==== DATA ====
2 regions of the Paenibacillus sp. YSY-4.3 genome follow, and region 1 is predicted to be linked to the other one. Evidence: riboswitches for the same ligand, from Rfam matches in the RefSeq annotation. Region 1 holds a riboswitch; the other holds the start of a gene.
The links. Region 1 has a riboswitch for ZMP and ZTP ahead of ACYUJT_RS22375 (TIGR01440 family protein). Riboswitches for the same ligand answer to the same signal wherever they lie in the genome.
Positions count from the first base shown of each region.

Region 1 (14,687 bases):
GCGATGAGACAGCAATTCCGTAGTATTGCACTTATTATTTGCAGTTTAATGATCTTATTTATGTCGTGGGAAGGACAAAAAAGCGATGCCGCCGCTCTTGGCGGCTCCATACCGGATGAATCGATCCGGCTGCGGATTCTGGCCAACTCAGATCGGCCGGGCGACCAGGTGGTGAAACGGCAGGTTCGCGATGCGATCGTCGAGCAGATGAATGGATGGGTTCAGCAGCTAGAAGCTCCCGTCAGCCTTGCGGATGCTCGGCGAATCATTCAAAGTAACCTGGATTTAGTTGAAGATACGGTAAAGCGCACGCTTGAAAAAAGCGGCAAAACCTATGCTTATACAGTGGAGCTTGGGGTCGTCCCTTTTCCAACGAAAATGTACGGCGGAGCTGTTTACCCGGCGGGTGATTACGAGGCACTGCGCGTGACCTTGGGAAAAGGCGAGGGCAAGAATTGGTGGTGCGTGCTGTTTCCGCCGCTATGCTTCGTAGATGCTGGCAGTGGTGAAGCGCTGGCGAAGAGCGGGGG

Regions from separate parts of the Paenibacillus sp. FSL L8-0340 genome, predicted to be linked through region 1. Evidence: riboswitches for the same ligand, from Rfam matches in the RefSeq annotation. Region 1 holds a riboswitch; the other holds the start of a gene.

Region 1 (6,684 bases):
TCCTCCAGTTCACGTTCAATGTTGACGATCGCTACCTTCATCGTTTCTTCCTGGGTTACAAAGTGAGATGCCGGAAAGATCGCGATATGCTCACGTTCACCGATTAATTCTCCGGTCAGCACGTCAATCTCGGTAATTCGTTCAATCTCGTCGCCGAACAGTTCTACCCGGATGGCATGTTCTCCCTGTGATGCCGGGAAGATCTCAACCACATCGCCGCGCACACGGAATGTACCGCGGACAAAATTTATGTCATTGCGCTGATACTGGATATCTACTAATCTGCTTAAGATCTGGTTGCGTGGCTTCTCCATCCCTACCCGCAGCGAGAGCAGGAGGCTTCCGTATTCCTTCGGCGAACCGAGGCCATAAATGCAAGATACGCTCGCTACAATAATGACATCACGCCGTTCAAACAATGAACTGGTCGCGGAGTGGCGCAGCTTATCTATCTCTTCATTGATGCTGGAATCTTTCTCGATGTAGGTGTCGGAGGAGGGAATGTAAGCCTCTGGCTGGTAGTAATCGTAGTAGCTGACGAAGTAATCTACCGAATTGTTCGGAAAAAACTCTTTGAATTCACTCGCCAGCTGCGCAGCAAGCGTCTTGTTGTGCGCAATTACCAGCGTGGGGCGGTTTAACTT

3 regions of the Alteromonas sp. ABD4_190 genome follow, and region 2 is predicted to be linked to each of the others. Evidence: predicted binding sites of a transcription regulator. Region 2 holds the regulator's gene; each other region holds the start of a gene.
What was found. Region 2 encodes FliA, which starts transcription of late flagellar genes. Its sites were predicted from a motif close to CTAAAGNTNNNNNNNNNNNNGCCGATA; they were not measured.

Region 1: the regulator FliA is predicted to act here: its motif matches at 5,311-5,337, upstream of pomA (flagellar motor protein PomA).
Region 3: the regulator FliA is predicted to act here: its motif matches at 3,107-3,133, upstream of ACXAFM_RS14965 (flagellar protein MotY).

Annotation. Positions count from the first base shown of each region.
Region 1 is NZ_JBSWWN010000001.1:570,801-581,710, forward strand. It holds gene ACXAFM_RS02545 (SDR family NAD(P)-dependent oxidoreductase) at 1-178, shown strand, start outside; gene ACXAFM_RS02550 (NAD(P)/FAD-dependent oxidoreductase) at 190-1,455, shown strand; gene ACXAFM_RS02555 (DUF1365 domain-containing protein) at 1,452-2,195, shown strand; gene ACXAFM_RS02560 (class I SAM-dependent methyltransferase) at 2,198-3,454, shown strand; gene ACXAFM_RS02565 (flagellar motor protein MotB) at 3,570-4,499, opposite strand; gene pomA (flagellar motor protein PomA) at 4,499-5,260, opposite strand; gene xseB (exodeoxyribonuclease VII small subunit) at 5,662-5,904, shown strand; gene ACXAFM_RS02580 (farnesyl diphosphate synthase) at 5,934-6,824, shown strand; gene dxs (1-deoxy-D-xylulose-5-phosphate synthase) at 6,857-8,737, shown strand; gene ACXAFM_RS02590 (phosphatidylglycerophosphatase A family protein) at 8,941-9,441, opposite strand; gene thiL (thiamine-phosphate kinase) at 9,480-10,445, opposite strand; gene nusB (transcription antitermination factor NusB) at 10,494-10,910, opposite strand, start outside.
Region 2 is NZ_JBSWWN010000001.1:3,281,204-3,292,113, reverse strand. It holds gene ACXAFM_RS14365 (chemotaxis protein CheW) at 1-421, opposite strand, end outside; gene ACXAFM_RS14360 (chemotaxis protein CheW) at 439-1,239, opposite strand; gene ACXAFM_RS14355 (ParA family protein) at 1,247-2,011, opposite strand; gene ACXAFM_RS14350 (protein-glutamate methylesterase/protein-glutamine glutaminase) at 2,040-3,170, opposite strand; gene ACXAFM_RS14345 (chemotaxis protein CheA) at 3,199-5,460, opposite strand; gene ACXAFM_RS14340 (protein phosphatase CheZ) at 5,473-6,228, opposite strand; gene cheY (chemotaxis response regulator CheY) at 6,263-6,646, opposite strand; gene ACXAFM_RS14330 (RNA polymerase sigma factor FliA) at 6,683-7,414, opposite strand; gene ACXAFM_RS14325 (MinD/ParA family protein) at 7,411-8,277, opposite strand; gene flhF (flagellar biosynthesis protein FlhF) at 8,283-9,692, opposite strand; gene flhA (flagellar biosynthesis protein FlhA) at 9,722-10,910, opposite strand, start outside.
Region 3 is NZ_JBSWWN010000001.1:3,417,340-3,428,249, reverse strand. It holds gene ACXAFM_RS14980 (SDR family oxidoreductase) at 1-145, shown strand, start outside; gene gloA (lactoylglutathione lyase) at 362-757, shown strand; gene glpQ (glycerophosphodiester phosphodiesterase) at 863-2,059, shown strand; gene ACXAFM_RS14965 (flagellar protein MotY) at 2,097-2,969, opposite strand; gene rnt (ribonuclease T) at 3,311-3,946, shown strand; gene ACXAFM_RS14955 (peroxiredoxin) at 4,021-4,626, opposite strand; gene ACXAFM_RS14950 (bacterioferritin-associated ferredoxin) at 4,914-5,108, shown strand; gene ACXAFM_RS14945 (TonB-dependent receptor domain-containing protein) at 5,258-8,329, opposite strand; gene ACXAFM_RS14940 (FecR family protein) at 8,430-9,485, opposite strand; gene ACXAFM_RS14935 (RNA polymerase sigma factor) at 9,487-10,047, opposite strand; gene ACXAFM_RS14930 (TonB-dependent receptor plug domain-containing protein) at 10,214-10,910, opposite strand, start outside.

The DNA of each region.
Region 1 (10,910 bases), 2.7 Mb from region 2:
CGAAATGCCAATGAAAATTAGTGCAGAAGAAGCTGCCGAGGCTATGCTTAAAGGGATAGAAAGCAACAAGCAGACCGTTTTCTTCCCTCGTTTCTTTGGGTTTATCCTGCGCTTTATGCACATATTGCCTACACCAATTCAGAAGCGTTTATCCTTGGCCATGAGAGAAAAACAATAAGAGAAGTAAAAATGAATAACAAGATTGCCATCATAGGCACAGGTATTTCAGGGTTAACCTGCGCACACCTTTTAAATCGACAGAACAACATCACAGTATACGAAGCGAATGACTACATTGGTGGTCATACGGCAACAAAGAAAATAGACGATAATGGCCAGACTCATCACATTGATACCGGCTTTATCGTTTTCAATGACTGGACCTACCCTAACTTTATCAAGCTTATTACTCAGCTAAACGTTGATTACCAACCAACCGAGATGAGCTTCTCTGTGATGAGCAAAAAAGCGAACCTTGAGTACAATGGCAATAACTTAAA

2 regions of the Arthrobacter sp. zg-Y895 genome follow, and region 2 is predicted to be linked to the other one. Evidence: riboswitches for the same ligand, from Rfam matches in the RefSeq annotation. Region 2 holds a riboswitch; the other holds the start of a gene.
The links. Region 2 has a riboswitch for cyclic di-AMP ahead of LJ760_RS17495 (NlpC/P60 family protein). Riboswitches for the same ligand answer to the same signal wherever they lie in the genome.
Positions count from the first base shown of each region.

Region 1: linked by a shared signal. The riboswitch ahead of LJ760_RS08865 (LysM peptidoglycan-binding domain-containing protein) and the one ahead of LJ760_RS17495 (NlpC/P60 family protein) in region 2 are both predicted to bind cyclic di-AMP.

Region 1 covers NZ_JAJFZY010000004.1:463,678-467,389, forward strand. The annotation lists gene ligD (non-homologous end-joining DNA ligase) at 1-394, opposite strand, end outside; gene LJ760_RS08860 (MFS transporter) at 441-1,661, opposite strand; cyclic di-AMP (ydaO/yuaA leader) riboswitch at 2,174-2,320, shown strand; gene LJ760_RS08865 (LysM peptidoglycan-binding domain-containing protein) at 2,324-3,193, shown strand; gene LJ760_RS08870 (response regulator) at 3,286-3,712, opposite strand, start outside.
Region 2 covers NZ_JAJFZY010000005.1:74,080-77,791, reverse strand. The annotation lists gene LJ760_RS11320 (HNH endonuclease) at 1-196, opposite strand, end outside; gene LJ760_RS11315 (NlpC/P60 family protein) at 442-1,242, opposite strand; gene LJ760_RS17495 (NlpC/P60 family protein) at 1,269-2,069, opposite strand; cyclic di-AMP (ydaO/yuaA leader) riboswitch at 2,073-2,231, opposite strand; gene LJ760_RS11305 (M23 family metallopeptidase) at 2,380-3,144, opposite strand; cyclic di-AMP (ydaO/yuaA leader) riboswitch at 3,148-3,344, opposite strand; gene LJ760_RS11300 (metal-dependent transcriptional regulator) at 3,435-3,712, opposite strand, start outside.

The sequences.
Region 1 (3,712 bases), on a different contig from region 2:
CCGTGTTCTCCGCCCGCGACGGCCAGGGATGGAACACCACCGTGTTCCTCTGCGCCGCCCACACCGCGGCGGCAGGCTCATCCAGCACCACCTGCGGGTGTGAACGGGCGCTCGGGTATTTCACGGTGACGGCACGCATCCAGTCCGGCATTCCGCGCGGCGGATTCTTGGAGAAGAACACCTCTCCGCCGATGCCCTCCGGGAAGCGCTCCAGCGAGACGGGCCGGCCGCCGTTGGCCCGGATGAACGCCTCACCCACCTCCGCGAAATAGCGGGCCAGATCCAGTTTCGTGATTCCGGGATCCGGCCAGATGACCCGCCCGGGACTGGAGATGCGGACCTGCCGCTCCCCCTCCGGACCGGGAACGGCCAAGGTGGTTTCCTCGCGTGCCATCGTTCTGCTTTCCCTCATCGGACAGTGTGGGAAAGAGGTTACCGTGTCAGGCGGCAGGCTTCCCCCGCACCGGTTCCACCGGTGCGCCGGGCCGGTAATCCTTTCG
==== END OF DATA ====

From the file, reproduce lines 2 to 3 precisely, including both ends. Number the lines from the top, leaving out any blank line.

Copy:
The links. Region 1 has a riboswitch for ZMP and ZTP ahead of ACYUJT_RS22375 (TIGR01440 family protein). Riboswitches for the same ligand answer to the same signal wherever they lie in the genome.
Positions count from the first base shown of each region.